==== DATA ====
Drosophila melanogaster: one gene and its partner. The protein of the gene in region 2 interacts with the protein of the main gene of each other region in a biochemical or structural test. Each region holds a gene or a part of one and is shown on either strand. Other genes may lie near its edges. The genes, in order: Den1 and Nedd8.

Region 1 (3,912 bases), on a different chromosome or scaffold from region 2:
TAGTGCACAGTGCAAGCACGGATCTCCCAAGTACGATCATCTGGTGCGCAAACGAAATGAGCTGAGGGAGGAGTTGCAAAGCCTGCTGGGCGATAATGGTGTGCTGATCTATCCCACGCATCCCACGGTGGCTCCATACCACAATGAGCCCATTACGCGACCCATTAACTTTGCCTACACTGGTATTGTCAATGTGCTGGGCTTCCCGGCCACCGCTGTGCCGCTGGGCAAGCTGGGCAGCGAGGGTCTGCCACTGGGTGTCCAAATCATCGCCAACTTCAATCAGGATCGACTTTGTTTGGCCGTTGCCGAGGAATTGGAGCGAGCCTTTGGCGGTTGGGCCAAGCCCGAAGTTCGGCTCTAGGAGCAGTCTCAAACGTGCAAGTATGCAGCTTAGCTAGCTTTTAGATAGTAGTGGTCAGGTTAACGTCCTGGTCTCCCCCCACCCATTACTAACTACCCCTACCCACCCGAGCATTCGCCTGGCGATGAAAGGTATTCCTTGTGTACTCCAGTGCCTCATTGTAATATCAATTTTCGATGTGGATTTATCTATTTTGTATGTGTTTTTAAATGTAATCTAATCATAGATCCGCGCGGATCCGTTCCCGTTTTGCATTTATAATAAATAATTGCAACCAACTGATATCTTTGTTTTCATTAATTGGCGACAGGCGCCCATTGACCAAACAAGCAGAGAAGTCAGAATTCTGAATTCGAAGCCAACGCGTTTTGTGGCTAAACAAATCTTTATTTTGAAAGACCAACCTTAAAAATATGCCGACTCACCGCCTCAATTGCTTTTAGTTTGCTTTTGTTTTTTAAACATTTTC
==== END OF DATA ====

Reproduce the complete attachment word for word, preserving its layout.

Drosophila melanogaster: one gene and its partner. The protein of the gene in region 2 interacts with the protein of the main gene of each other region in a biochemical or structural test. Each region holds a gene or a part of one and is shown on either strand. Other genes may lie near its edges. The genes, in order: Den1 and Nedd8.

Region 1 (3,912 bases), on a different chromosome or scaffold from region 2:
TAGTGCACAGTGCAAGCACGGATCTCCCAAGTACGATCATCTGGTGCGCAAACGAAATGAGCTGAGGGAGGAGTTGCAAAGCCTGCTGGGCGATAATGGTGTGCTGATCTATCCCACGCATCCCACGGTGGCTCCATACCACAATGAGCCCATTACGCGACCCATTAACTTTGCCTACACTGGTATTGTCAATGTGCTGGGCTTCCCGGCCACCGCTGTGCCGCTGGGCAAGCTGGGCAGCGAGGGTCTGCCACTGGGTGTCCAAATCATCGCCAACTTCAATCAGGATCGACTTTGTTTGGCCGTTGCCGAGGAATTGGAGCGAGCCTTTGGCGGTTGGGCCAAGCCCGAAGTTCGGCTCTAGGAGCAGTCTCAAACGTGCAAGTATGCAGCTTAGCTAGCTTTTAGATAGTAGTGGTCAGGTTAACGTCCTGGTCTCCCCCCACCCATTACTAACTACCCCTACCCACCCGAGCATTCGCCTGGCGATGAAAGGTATTCCTTGTGTACTCCAGTGCCTCATTGTAATATCAATTTTCGATGTGGATTTATCTATTTTGTATGTGTTTTTAAATGTAATCTAATCATAGATCCGCGCGGATCCGTTCCCGTTTTGCATTTATAATAAATAATTGCAACCAACTGATATCTTTGTTTTCATTAATTGGCGACAGGCGCCCATTGACCAAACAAGCAGAGAAGTCAGAATTCTGAATTCGAAGCCAACGCGTTTTGTGGCTAAACAAATCTTTATTTTGAAAGACCAACCTTAAAAATATGCCGACTCACCGCCTCAATTGCTTTTAGTTTGCTTTTGTTTTTTAAACATTTTC